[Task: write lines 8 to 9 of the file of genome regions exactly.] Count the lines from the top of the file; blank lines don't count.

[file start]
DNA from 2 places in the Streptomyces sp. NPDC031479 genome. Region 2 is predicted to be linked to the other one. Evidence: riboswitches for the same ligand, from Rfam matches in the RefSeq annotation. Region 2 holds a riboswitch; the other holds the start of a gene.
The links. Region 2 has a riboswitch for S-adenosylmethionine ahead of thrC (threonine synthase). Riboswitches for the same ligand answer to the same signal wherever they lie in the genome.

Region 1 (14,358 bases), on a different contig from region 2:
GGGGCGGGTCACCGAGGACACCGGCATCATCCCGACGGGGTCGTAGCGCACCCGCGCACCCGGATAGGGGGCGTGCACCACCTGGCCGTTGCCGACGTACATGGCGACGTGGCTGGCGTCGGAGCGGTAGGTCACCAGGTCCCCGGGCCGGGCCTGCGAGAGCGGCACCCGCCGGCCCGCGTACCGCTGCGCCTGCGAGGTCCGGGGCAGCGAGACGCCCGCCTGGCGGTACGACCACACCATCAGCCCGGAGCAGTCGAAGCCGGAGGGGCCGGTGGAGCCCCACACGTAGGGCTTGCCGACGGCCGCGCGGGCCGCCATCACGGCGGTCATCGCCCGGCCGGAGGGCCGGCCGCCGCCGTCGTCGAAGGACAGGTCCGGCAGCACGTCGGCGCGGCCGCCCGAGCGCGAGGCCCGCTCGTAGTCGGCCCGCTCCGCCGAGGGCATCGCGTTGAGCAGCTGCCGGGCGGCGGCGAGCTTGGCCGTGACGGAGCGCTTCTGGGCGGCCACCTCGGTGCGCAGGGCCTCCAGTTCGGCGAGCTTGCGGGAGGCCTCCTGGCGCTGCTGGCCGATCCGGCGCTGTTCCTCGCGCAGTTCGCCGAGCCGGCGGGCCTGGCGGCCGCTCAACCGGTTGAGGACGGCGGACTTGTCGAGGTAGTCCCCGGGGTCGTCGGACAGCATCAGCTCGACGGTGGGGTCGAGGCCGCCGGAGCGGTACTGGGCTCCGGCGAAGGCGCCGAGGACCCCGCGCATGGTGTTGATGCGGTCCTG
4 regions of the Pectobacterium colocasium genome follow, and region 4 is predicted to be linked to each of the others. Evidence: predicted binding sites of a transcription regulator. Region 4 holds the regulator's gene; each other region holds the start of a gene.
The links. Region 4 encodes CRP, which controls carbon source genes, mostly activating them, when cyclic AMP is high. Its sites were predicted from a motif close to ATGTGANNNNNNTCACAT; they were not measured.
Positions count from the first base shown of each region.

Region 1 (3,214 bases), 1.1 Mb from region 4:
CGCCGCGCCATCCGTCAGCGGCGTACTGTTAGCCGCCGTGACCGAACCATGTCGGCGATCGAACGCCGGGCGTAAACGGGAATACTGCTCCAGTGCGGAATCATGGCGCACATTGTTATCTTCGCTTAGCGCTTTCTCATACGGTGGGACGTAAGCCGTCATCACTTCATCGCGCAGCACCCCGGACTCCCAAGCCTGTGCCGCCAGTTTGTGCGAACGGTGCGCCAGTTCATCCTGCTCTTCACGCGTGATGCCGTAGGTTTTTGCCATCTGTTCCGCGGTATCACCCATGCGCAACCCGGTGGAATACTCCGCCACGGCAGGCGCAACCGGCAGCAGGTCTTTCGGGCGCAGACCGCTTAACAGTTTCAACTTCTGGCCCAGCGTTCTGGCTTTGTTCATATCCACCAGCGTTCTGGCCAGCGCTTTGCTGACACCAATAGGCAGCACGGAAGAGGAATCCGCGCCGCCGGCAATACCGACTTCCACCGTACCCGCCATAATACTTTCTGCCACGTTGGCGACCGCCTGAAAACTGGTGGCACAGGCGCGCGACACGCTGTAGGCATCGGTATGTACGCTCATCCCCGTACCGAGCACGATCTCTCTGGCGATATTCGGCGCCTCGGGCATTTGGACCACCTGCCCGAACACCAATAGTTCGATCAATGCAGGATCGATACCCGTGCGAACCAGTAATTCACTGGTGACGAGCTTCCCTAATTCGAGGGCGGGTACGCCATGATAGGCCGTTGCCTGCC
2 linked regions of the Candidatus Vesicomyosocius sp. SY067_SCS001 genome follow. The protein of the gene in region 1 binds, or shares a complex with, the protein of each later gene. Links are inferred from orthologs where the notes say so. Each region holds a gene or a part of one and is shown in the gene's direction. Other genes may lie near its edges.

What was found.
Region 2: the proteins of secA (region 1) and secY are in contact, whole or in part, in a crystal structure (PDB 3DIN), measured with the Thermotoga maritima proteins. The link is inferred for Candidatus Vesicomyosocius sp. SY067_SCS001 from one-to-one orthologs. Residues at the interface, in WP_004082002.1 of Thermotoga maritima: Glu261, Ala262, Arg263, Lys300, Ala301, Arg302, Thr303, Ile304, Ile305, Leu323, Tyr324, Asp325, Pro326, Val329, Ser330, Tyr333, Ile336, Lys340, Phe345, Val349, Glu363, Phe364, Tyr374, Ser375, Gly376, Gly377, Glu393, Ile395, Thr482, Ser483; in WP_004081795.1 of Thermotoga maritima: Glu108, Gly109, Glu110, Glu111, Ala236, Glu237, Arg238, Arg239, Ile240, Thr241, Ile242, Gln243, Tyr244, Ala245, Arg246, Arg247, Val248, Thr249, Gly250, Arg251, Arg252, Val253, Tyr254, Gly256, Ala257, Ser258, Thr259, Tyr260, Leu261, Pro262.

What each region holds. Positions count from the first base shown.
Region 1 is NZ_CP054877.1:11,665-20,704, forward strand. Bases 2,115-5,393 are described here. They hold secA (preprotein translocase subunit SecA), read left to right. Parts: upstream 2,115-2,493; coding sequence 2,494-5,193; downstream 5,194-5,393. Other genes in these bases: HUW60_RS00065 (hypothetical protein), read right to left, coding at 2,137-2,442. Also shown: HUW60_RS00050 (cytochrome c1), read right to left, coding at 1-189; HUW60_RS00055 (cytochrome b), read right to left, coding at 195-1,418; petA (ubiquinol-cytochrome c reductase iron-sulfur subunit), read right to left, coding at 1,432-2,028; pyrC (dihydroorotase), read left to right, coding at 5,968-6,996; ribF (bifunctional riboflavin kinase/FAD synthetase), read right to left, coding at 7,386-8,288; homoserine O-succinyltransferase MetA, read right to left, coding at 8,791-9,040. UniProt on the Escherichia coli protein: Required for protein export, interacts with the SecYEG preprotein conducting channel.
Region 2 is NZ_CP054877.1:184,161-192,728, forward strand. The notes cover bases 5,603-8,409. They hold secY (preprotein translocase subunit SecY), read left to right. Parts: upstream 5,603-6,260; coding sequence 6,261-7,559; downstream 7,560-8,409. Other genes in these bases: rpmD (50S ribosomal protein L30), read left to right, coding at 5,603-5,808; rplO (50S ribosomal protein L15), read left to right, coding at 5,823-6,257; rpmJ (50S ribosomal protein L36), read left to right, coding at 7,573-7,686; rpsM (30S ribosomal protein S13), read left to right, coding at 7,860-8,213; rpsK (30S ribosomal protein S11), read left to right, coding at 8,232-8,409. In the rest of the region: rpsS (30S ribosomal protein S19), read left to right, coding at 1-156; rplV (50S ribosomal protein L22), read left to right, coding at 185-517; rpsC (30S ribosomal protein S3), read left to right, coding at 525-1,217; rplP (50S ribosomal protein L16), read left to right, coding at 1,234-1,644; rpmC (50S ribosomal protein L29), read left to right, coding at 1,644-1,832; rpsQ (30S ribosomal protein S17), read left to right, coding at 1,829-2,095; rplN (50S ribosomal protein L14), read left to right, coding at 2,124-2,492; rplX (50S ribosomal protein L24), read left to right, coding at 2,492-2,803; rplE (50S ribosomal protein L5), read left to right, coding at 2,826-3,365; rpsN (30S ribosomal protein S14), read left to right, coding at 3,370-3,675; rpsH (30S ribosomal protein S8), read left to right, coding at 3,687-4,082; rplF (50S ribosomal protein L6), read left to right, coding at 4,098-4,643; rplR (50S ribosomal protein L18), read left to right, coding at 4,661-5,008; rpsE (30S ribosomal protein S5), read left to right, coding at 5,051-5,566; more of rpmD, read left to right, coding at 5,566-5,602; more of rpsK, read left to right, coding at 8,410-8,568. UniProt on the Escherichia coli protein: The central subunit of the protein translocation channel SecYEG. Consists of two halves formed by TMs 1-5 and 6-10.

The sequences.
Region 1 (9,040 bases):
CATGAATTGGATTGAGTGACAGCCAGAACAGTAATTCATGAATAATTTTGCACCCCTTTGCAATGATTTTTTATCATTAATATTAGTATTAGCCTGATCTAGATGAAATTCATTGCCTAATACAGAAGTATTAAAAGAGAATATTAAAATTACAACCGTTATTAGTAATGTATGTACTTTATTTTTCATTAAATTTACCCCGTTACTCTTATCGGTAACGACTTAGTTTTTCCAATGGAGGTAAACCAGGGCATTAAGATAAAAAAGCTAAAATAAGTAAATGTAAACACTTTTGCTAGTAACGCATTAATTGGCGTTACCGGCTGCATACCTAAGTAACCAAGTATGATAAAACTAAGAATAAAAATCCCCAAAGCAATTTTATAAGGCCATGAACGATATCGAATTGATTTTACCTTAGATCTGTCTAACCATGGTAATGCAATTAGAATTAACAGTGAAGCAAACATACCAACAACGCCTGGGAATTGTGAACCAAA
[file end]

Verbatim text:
Region 1 (3,214 bases), 1.1 Mb from region 4:
CGCCGCGCCATCCGTCAGCGGCGTACTGTTAGCCGCCGTGACCGAACCATGTCGGCGATCGAACGCCGGGCGTAAACGGGAATACTGCTCCAGTGCGGAATCATGGCGCACATTGTTATCTTCGCTTAGCGCTTTCTCATACGGTGGGACGTAAGCCGTCATCACTTCATCGCGCAGCACCCCGGACTCCCAAGCCTGTGCCGCCAGTTTGTGCGAACGGTGCGCCAGTTCATCCTGCTCTTCACGCGTGATGCCGTAGGTTTTTGCCATCTGTTCCGCGGTATCACCCATGCGCAACCCGGTGGAATACTCCGCCACGGCAGGCGCAACCGGCAGCAGGTCTTTCGGGCGCAGACCGCTTAACAGTTTCAACTTCTGGCCCAGCGTTCTGGCTTTGTTCATATCCACCAGCGTTCTGGCCAGCGCTTTGCTGACACCAATAGGCAGCACGGAAGAGGAATCCGCGCCGCCGGCAATACCGACTTCCACCGTACCCGCCATAATACTTTCTGCCACGTTGGCGACCGCCTGAAAACTGGTGGCACAGGCGCGCGACACGCTGTAGGCATCGGTATGTACGCTCATCCCCGTACCGAGCACGATCTCTCTGGCGATATTCGGCGCCTCGGGCATTTGGACCACCTGCCCGAACACCAATAGTTCGATCAATGCAGGATCGATACCCGTGCGAACCAGTAATTCACTGGTGACGAGCTTCCCTAATTCGAGGGCGGGTACGCCATGATAGGCCGTTGCCTGCC